Washington D.C. is set to become the first U.S. state to require meat-free lunch options in educational institutions.
According to international environmental network Friends of the Earth, the Council of the District of Columbia has unanimously voted to increase healthy, plant-forward meal options for students. If signed by Mayor Muriel Bowser, the Healthy Students Amendment Act will necessitate daily vegetarian meal choices as well as plant-based options for children whose parents request it – without the need for a doctor’s note.
Chloë Waterman, the senior food campaigner at Friends of the Earth, explained the significance of the vote.
“Providing students with healthy, vegetarian and plant-based options is not only critical to meeting each students’ ethical, religious or dietary needs — these meals are also healthier and better for the planet,” she said.
The vote follows pressure from parents who participated in the D.C. School Food Advisory Board, flagging the need for plant-based options as a priority. Emilie Cassou, a District of Columbia Public Schools (DCPS) parent, said, “I’m delighted the Council is listening—not just to us parents but also to the overwhelming evidence in support of plant-based eating.”
Hopeful for the future of school meals, she continued, “I look forward to the day I can rely on DCPS to serve our kid’s cooked food that is minimally processed and plant-based—and, of course, tasty. I have high hopes that DCPS will embrace the Healthy Students Amendment Act with goodwill and creativity.”
The Act will also bring the Good Food Purchasing Program into public schools across the District of Columbia, making it the first to incorporate the “values-based” food procurement policy. Under the program, schools must consider nutrition, environmental sustainability, animal welfare, and local economies during its food purchasing.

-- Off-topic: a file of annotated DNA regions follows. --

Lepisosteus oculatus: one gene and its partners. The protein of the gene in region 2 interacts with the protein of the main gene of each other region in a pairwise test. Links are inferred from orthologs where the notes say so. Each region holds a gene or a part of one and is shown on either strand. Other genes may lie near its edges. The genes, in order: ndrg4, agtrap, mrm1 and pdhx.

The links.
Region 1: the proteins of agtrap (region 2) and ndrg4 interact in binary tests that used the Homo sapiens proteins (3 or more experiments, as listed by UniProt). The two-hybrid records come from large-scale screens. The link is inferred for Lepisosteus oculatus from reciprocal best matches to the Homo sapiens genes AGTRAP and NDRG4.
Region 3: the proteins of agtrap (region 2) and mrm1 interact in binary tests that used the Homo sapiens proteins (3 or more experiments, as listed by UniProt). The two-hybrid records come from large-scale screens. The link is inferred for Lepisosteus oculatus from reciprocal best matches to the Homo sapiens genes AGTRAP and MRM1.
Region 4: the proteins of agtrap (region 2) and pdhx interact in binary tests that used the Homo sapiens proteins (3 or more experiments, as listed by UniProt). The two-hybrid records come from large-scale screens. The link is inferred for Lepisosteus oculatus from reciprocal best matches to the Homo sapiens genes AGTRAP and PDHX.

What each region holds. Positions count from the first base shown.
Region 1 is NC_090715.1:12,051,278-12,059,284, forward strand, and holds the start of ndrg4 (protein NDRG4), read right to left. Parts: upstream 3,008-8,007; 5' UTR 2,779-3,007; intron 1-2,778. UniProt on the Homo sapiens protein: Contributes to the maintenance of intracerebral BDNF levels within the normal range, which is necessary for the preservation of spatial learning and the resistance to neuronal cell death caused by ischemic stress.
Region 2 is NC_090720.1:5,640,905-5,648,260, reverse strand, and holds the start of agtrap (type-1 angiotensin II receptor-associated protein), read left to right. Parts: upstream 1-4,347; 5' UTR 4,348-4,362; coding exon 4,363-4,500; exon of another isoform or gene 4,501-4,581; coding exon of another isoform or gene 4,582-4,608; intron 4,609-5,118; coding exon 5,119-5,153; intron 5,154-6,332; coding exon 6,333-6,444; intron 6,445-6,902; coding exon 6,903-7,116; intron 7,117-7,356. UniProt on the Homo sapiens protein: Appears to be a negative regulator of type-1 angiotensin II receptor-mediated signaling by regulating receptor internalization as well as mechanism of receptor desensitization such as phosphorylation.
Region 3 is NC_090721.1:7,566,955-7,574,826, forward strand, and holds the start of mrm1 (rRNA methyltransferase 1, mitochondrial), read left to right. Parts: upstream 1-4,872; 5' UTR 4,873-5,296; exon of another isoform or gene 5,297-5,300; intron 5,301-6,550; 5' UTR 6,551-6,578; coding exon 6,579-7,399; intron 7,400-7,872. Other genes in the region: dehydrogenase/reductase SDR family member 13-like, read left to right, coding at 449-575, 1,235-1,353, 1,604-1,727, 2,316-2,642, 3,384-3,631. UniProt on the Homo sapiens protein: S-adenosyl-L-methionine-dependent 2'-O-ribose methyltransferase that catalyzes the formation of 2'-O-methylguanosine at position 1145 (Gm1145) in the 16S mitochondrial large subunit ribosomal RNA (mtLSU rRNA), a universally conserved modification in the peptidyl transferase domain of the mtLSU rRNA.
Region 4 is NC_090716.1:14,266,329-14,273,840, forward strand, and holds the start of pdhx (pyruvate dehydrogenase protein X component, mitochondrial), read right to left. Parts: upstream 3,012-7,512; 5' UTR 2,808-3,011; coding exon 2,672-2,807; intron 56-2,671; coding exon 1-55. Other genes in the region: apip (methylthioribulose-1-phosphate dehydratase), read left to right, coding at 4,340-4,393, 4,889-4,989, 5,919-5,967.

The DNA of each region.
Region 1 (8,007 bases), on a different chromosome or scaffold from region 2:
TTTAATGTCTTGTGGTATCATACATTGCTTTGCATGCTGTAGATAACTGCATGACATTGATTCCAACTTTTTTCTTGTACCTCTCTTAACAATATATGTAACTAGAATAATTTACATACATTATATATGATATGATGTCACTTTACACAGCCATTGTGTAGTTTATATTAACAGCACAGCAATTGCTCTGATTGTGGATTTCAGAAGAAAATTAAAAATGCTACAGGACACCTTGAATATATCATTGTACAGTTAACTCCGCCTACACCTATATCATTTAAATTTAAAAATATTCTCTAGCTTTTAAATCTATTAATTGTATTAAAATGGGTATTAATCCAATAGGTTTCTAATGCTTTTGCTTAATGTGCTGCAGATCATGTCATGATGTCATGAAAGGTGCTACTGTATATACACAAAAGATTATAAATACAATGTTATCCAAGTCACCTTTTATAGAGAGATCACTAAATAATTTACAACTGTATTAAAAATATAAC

Vegan School Meals
The Washington D.C. school district joins a number of schools embracing meat-free food as a cost-effective means to improve student health and combat climate change.
During a pilot analysis with California’s Oakland Unified School District, Friends of the Earth helped schools reduce their animal product purchases by 30 percent over a twenty-four month period. The results were positive, with the district lowering its carbon footprint by 14 percent, water footprint by six percent and student satisfaction growing by 23 percent. On top of this, the schools were able to buy higher quality, locally-produced ingredients, while saving $42,000 from the annual budget.
Keen to experience similarly positive results, all 1,200 public schools in New York City vowed last year to serve a vegan school lunch option daily, and 15 Brooklyn schools adopted a Meatless Monday program. France has committed to offering a meat-free menu at least once a week for a two-year trial period, and UK primary schools agreed to serve 3.1 million meatless meals within the next year. The Rotorua’s Tiaki Early Learning Centre in New Zealand even won a National Commission for UNESCO Award for Global Citizenship Education for its 100 percent vegan menu.
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